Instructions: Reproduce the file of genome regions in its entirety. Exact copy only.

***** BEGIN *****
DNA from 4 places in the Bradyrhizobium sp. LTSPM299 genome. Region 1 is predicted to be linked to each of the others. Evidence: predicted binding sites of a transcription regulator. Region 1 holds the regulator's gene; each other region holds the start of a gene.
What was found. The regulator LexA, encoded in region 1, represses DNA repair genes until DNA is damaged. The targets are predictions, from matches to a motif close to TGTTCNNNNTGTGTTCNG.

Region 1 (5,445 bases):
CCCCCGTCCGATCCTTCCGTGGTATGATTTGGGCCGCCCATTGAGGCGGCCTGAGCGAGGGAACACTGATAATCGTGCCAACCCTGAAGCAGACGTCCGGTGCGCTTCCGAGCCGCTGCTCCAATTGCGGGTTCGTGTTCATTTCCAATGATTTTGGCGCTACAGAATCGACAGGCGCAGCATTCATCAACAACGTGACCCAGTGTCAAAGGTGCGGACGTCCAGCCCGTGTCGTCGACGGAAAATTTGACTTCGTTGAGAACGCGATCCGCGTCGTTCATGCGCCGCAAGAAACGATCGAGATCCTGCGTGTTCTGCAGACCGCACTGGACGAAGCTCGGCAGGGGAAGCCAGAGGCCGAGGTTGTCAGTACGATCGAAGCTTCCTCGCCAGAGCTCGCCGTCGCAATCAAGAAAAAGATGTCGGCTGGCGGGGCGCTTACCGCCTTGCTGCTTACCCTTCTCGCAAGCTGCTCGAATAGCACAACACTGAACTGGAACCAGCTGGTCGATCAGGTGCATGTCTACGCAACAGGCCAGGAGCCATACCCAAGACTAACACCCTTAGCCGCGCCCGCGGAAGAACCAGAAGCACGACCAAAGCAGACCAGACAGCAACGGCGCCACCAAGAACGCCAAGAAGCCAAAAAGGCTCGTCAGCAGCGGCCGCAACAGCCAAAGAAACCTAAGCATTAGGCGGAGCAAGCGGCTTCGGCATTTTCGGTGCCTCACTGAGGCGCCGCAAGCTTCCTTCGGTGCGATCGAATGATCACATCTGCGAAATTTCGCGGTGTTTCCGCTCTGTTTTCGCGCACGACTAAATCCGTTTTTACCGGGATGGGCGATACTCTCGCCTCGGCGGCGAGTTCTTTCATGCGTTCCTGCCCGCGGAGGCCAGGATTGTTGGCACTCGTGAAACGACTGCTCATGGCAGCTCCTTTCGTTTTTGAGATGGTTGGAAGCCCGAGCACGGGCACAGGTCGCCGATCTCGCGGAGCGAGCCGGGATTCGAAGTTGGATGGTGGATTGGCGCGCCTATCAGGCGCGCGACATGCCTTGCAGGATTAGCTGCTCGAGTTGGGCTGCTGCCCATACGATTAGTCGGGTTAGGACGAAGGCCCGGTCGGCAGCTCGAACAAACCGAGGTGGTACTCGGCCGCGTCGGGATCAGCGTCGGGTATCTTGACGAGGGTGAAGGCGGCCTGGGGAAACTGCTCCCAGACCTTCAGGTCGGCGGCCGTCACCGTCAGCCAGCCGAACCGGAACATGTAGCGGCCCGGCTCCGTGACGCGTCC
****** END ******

DNA from 4 places in the Bradyrhizobium sp. LTSPM299 genome. Region 1 is predicted to be linked to each of the others. Evidence: predicted binding sites of a transcription regulator. Region 1 holds the regulator's gene; each other region holds the start of a gene.
What was found. The regulator LexA, encoded in region 1, represses DNA repair genes until DNA is damaged. The targets are predictions, from matches to a motif close to TGTTCNNNNTGTGTTCNG.

Region 1 (5,445 bases):
CCCCCGTCCGATCCTTCCGTGGTATGATTTGGGCCGCCCATTGAGGCGGCCTGAGCGAGGGAACACTGATAATCGTGCCAACCCTGAAGCAGACGTCCGGTGCGCTTCCGAGCCGCTGCTCCAATTGCGGGTTCGTGTTCATTTCCAATGATTTTGGCGCTACAGAATCGACAGGCGCAGCATTCATCAACAACGTGACCCAGTGTCAAAGGTGCGGACGTCCAGCCCGTGTCGTCGACGGAAAATTTGACTTCGTTGAGAACGCGATCCGCGTCGTTCATGCGCCGCAAGAAACGATCGAGATCCTGCGTGTTCTGCAGACCGCACTGGACGAAGCTCGGCAGGGGAAGCCAGAGGCCGAGGTTGTCAGTACGATCGAAGCTTCCTCGCCAGAGCTCGCCGTCGCAATCAAGAAAAAGATGTCGGCTGGCGGGGCGCTTACCGCCTTGCTGCTTACCCTTCTCGCAAGCTGCTCGAATAGCACAACACTGAACTGGAACCAGCTGGTCGATCAGGTGCATGTCTACGCAACAGGCCAGGAGCCATACCCAAGACTAACACCCTTAGCCGCGCCCGCGGAAGAACCAGAAGCACGACCAAAGCAGACCAGACAGCAACGGCGCCACCAAGAACGCCAAGAAGCCAAAAAGGCTCGTCAGCAGCGGCCGCAACAGCCAAAGAAACCTAAGCATTAGGCGGAGCAAGCGGCTTCGGCATTTTCGGTGCCTCACTGAGGCGCCGCAAGCTTCCTTCGGTGCGATCGAATGATCACATCTGCGAAATTTCGCGGTGTTTCCGCTCTGTTTTCGCGCACGACTAAATCCGTTTTTACCGGGATGGGCGATACTCTCGCCTCGGCGGCGAGTTCTTTCATGCGTTCCTGCCCGCGGAGGCCAGGATTGTTGGCACTCGTGAAACGACTGCTCATGGCAGCTCCTTTCGTTTTTGAGATGGTTGGAAGCCCGAGCACGGGCACAGGTCGCCGATCTCGCGGAGCGAGCCGGGATTCGAAGTTGGATGGTGGATTGGCGCGCCTATCAGGCGCGCGACATGCCTTGCAGGATTAGCTGCTCGAGTTGGGCTGCTGCCCATACGATTAGTCGGGTTAGGACGAAGGCCCGGTCGGCAGCTCGAACAAACCGAGGTGGTACTCGGCCGCGTCGGGATCAGCGTCGGGTATCTTGACGAGGGTGAAGGCGGCCTGGGGAAACTGCTCCCAGACCTTCAGGTCGGCGGCCGTCACCGTCAGCCAGCCGAACCGGAACATGTAGCGGCCCGGCTCCGTGACGCGTCC